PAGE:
Location: A South African graveyard (taken in August 2007)
Background: When you live in Africa death becomes all too familiar; children are acclimated early and you can hear the sounds of mourning week in and week out. My community had two graveyards; one inside of Location, which was filled to capacity, and one on the outskirts of the community that was quickly filling up. I attended two funerals during my two years in Namibia; one was for a friend who was “sick” and wasted away until one day she was no longer with us and the second was for a healthy young mother that entered the clinic too far along in her labor for the nurses to stop the unexpected blood loss. While the burial process varies from family to family and tribe to tribe, the funeral serves as an opportunity for pastors to proselytize, families to grieve, and neighbors to eat. Often women will weep, shout, and lament, in what I refer to as “active mourning”. These traditions may seem distasteful to Americans who live in a society that grieves behind closed doors but, in Namibia, mourning is a community ritual.
Mortality in Africa: HIV/AIDS, maternal health, and road traffic accidents claim the top causes of death in Namibia. Many of these deaths can be prevented but indirect factors come into play such as proximity to a clinic or hospital, alcohol intake, and preventative healthcare education.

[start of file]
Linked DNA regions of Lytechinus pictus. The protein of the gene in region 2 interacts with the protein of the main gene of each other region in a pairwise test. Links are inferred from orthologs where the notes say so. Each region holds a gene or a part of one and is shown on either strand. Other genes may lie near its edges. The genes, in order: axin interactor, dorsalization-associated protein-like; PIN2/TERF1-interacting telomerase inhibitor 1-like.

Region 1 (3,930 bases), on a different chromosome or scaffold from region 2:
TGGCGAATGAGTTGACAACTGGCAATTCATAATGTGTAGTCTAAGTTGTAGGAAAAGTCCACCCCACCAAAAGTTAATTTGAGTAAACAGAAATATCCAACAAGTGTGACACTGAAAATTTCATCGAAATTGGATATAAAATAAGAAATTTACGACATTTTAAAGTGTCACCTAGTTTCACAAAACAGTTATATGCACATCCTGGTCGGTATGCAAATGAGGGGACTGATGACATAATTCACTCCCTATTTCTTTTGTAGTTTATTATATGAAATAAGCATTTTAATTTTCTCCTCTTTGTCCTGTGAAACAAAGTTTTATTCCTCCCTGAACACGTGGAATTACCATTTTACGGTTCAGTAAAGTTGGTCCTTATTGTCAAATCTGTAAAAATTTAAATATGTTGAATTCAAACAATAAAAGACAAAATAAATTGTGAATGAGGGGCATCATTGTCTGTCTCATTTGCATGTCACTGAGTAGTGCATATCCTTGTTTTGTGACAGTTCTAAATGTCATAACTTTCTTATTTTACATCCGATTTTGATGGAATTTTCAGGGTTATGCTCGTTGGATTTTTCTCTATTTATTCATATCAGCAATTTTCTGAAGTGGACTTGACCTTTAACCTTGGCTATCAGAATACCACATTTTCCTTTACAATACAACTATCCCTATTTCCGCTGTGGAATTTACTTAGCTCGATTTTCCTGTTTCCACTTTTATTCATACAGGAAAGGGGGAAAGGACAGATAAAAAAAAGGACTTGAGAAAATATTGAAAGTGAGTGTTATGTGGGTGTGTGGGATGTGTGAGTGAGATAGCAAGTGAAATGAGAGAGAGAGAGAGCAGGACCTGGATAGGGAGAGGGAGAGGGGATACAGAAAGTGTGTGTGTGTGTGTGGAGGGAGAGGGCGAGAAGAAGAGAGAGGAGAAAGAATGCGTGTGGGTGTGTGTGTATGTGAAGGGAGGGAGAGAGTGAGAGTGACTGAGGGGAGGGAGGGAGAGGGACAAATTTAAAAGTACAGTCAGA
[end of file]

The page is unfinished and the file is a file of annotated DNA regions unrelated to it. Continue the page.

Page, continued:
The first modern case of HIV/AIDS in Africa was reported in 1982 and since that time the disease has reached epidemic proportions with more than 22.5 million Africans currently infected. Graveyards, such as the one above, are becoming more prevalent as AIDS takes its toll on human life. South Africa and Namibia have prevalence rates of ~17%. The tragedy is that this crisis is preventable but the spread of HIV still continues to claim mothers, fathers, sisters, brothers, cousins, uncles, neighbors, and friends. With one in five adults living with the virus no one has been left untouched by HIV’s pervasive effect.